​Centuries-old know-how

The work of maintaining and operating the fountains of Versailles is part of a rich heritage of traditional and artisanal techniques passed on to each hydraulic engineer by his predecessors. The team of hydraulic engineers of Versaille apply this know-how, unique in France, for the restoration of the Latona fountain to its original working order and composition. 

The spider emerges from the depths of the earth 
The hydraulic engineers removed from under the ground the immense structure that distributes the water to the 74 spouts of the fountain. Called the ‘spider’ owing to its shape, this three-centuries-old network of pipes is made up of two concentric crowns onto which are grafted the pipes that supply each of the water spouts. Once it has been dug out, the spider was installed during the winter of 2014 near the work site, in a workshop visible to the public. Visitors are able to watch live as the traditional techniques of fountain engineering are applied, such as remaking the damaged parts using wooden chucks, patches of molten lead and joins with solder from a ladle.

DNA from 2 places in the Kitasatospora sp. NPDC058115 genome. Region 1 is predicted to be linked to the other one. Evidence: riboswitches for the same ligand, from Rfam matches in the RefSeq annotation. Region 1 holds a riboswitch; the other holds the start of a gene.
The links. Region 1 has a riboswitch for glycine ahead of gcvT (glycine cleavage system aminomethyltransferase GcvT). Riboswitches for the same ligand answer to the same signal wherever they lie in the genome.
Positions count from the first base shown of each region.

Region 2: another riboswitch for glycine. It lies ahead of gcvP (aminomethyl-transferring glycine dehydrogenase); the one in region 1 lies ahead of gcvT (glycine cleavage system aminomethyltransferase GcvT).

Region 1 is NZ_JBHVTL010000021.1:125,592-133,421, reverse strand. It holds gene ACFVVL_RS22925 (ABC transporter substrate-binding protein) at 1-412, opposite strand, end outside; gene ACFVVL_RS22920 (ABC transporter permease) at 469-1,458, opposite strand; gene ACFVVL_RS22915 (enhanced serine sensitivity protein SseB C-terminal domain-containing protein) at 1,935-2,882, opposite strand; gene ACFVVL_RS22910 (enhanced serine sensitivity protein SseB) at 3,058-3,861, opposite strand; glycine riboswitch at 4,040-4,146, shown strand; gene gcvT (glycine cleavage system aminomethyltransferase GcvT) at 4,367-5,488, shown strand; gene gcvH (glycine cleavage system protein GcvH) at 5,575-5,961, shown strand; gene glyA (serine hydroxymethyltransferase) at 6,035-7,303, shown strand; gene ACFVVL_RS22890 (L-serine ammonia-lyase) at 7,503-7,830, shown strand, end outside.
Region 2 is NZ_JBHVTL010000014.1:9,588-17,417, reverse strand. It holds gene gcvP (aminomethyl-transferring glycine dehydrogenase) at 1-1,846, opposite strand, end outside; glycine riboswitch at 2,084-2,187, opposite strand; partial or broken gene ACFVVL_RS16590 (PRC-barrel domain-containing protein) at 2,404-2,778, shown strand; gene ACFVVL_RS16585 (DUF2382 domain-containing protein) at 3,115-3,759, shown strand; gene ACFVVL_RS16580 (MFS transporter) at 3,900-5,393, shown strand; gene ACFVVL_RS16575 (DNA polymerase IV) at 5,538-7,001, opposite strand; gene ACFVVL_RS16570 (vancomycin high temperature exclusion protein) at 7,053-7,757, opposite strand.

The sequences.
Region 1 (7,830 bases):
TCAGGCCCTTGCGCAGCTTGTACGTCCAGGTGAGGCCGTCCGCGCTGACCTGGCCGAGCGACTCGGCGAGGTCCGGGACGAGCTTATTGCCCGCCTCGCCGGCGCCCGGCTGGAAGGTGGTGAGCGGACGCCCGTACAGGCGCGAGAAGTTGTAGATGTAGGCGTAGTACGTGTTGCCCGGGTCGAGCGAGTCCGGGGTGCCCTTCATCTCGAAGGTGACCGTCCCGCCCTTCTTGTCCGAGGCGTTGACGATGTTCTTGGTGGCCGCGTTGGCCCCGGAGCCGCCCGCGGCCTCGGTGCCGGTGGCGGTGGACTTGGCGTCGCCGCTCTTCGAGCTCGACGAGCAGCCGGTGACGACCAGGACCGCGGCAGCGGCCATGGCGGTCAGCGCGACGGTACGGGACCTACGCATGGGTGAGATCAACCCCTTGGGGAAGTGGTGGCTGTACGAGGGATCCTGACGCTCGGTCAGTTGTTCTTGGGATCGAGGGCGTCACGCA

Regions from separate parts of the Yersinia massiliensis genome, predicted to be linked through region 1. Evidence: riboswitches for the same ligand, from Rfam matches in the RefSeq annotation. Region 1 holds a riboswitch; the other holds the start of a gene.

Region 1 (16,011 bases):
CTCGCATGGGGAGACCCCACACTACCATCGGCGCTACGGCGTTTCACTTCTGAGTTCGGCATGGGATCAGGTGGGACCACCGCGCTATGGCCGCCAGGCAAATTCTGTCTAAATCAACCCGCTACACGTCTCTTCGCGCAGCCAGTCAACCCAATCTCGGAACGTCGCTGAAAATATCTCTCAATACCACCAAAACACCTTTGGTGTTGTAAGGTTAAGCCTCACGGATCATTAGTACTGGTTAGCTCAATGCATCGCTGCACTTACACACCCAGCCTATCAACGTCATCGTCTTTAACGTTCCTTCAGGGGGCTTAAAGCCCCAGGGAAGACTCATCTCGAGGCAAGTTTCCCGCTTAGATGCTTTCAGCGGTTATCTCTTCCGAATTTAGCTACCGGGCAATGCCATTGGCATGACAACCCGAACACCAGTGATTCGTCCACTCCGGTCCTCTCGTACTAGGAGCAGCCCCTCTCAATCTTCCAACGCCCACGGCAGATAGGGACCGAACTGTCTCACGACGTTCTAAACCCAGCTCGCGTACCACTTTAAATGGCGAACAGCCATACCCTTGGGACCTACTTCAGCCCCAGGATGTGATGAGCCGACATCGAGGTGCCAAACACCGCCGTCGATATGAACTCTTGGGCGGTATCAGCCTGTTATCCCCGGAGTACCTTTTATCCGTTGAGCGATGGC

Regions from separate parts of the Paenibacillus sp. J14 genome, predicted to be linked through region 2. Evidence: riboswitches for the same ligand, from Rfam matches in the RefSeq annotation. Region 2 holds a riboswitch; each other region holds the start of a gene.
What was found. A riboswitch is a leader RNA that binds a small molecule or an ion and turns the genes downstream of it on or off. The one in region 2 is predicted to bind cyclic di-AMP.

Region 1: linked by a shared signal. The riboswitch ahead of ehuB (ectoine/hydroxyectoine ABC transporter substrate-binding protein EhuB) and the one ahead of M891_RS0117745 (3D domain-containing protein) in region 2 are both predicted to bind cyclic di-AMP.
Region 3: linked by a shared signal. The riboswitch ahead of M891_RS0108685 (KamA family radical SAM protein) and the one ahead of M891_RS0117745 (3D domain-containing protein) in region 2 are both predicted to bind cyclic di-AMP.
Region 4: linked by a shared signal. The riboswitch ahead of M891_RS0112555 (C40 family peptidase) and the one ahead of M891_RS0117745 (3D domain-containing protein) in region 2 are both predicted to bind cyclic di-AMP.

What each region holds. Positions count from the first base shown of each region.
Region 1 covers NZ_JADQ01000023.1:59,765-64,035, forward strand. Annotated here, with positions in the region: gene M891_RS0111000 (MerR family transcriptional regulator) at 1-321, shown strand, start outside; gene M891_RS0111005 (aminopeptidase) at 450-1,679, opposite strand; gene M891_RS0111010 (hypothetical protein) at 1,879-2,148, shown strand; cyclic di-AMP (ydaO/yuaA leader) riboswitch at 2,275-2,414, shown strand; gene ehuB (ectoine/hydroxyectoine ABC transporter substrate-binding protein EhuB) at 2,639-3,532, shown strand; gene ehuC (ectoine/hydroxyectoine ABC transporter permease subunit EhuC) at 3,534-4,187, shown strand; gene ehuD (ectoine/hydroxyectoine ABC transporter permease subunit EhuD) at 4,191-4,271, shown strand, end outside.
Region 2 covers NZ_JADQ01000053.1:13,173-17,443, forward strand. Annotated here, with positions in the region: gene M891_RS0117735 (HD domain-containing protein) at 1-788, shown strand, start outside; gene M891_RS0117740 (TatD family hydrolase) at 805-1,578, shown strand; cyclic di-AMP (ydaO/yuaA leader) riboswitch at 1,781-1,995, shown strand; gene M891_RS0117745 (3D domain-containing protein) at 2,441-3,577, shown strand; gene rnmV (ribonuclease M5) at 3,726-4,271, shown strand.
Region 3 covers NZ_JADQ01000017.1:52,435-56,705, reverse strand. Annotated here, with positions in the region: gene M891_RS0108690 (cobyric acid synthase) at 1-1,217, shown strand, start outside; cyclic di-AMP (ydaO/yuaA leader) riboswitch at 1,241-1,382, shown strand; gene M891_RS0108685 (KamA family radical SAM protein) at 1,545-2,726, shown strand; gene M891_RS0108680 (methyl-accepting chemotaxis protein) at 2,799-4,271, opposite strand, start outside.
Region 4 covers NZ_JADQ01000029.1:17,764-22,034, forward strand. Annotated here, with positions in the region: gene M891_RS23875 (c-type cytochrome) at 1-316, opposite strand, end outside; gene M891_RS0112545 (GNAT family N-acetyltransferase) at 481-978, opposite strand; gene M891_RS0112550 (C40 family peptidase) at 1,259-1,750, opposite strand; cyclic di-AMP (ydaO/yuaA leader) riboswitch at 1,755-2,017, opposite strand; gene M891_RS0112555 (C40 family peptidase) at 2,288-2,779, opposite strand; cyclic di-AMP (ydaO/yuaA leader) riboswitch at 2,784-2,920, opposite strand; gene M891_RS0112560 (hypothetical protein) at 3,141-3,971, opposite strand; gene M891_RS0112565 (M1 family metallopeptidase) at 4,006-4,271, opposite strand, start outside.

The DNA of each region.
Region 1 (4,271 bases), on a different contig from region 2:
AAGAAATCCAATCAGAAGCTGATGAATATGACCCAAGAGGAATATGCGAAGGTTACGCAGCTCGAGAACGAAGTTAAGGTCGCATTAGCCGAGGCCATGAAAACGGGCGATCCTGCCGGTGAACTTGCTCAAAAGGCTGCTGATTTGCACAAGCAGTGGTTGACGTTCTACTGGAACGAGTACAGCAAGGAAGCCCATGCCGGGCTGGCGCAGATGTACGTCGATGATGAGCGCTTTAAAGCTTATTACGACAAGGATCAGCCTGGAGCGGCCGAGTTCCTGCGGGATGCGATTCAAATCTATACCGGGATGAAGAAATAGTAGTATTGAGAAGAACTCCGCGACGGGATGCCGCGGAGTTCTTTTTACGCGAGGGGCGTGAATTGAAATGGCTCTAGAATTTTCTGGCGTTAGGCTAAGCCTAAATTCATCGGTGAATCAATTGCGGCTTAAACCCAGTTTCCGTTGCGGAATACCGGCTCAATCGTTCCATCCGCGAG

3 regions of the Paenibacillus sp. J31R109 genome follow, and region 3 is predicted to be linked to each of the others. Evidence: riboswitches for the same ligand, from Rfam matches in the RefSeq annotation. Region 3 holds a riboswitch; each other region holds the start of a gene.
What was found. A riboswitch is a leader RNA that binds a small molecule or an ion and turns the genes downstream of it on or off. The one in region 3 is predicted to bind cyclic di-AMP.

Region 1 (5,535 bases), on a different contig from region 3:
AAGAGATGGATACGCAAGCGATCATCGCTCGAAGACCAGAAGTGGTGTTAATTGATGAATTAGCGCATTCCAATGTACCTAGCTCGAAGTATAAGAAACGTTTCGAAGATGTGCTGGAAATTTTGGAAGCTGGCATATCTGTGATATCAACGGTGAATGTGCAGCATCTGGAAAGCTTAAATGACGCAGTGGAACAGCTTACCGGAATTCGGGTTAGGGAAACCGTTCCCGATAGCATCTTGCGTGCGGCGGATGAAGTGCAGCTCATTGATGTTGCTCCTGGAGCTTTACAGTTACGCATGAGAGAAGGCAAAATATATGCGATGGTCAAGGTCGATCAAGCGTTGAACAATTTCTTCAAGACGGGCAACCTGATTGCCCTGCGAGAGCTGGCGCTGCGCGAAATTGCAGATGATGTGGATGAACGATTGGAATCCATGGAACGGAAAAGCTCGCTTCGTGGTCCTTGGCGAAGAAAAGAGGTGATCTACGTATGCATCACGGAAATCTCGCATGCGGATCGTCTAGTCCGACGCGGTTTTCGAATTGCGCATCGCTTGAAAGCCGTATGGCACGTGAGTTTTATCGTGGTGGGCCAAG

Fountain engineers
Fountain engineers © EPV / Thomas Garnier
Latona recovers its 17th century composition
Using as their blueprints the engravings and paintings of the period, the hydraulic engineers restore the water features to what they were in the time of Louis XIV. They add on new valves to recreate the four vertical jets of water, present in the old pictures but no longer there. They  restore the existing valves so that the fountain can produce the original water features. They also re-establish the original shapes of the spouts, in particular those creating a bell shape over Latona at the top of the fountain. To do so, they re-cast all the adjutages of the fountain, those pieces of metal placed at the extremity of the pipes which determine the shape and the volume of the jet.


Under the Latona fountain, the spider chamber
Under the Latona fountain, the “spider chamber” © EPV / Thomas Garnier

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